Global Port Tracker report calls for significant 2012 export and import declines
July 02, 2012 - LM Editorial
The ongoing economic malaise in Eurozone nations is not likely to see any meaningful signs of improvement in the near future. That was the main message in the most recent edition of the Global Port Tracker report from Hackett Associates and the Bremen Institute of Shipping Economics and Logistics.
Ports surveyed in this report include the six major container reports in North Europe: le Havre, Antwerp, Zeebrugge, Rotterdam, Bremen/Bremerhaven, and Hamburg.
“Trade volumes remain on the decline,” said Ben Hackett, president of Hackett Associates, in a statement. “North European import growth rates are sliding towards flat to negative territory and exports have been flat for some months. The latest news from the industrial heartland of Germany suggests that we shall see exports declining in the coming six months.”
The report noted that the 2012 growth rate for European imports will be around 1.5 percent—less than one third of the 2011 import tally. What’s more, the report’s authors explained that North Europe will continue to be weak with most of its countries in or near a recession as defined by negative GDP growth.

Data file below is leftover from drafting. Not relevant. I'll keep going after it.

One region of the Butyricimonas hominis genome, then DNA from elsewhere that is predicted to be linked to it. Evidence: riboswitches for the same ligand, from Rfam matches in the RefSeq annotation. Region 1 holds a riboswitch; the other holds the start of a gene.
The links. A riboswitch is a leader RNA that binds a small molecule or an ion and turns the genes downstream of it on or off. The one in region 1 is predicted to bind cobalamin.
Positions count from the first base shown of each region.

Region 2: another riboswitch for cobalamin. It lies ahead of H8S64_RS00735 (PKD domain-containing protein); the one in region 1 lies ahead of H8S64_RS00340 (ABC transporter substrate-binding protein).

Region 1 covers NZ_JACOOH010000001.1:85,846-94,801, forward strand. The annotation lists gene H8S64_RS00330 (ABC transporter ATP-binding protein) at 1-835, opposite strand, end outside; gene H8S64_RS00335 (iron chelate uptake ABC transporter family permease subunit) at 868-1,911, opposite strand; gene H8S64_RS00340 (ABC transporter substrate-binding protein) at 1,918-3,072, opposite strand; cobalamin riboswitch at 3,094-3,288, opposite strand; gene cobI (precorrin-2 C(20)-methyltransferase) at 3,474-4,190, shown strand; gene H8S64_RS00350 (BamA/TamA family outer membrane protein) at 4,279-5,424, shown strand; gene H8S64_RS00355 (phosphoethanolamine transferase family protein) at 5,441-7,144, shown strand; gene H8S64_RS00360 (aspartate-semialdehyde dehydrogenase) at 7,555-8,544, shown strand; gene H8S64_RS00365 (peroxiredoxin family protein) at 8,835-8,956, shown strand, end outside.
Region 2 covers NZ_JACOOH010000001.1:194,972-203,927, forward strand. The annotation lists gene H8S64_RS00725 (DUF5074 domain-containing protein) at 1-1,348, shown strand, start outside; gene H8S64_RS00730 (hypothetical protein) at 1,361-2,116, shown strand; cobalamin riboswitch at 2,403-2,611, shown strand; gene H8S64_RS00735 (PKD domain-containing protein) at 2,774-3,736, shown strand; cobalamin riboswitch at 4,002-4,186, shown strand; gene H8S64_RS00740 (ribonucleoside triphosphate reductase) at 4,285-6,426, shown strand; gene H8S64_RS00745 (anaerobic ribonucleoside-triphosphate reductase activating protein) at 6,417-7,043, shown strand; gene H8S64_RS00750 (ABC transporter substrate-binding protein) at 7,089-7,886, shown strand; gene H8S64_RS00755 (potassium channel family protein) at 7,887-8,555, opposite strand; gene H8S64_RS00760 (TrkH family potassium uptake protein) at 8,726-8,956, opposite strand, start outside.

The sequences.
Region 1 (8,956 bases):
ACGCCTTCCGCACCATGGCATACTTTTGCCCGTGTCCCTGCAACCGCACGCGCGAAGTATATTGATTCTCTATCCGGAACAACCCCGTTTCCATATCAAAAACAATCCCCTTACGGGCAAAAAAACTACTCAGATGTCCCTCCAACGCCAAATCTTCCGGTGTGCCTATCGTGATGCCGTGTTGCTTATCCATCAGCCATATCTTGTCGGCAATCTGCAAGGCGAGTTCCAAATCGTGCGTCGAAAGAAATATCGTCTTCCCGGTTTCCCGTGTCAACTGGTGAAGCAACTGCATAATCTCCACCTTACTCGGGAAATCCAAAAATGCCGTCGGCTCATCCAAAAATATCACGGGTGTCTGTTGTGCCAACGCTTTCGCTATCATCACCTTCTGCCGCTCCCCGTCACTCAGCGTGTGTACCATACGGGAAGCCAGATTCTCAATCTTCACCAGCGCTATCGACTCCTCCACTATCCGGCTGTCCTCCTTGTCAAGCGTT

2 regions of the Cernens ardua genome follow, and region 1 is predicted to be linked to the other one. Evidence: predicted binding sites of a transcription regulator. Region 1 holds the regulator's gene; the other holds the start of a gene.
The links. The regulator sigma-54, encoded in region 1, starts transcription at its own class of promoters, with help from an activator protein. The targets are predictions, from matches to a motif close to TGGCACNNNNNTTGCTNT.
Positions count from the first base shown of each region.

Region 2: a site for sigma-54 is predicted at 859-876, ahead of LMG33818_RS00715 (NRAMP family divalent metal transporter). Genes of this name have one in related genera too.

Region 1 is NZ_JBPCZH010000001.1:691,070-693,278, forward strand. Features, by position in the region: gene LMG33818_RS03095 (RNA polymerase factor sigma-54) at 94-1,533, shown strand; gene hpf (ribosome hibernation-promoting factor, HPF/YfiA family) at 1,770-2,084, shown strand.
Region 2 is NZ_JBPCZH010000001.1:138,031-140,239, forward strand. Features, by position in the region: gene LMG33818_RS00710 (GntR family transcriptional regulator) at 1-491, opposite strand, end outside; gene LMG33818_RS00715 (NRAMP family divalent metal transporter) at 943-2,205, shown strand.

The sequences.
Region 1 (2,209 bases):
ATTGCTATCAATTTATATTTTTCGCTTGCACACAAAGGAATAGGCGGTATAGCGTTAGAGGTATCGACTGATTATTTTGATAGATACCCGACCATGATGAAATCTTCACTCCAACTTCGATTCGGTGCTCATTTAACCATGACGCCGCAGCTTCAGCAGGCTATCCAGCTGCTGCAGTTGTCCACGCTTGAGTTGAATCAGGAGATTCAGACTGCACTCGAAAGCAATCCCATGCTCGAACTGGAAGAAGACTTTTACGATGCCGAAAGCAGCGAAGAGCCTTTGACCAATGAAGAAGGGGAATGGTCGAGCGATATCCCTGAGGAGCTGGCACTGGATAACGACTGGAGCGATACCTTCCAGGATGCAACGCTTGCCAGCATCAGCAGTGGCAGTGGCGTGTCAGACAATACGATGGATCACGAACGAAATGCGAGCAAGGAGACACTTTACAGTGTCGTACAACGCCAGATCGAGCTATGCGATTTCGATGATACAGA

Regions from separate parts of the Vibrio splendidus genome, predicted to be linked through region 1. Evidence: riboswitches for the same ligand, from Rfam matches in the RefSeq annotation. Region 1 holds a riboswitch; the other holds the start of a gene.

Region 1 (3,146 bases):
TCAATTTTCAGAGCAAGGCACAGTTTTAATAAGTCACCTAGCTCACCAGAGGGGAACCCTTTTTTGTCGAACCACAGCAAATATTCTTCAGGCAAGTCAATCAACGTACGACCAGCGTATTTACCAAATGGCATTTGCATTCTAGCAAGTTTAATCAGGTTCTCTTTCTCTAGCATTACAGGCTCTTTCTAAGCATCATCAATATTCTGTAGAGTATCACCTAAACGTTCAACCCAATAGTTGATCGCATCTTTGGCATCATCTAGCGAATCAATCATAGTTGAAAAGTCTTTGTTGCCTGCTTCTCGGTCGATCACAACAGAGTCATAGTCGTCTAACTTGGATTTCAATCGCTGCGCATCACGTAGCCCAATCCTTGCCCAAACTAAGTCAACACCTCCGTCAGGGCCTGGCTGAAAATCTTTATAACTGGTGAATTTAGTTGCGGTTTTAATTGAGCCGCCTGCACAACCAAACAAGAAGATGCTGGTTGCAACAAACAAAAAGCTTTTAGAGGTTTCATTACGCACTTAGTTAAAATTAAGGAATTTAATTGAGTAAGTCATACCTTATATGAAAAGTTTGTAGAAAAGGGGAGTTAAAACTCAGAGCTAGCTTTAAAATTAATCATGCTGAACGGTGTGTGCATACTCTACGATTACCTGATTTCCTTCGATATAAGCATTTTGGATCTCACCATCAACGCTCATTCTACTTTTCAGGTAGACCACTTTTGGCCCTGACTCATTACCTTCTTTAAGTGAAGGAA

Exports are also expected to be down, with a 3 percent growth rate, representing one-third of 2011 export numbers.
These estimates match up well with activity for the six Northern Europe-based ports in the Global Port Tracker report. Outbound volumes and inbound volumes for these ports are expected to be up 5.2 percent and 2.4 percent, respectively, in 2012 compared to 2011, representing sharp annual declines. And annual gains are expected in only three of the next six months and three of the four next quarters.
Hackett Associates President Ben Hackett told LM in a recent interview that these projections portend a very weak European Peak Season.
“There are already reports out there saying that many ocean carriers are delaying or suspending their Peak Season surcharges,” he said. “That is not a good sign. It means shipments are expected to substantially weaken.”
Should the situation in Europe continue to worsen, it could have a trickle down effect on the United States economy, too, in the form of lower consumer confidence, Hackett explained. This would likely lead to a higher personal savings rate in the U.S., with the after effect being lower trade levels, with the warning signs on the economy.
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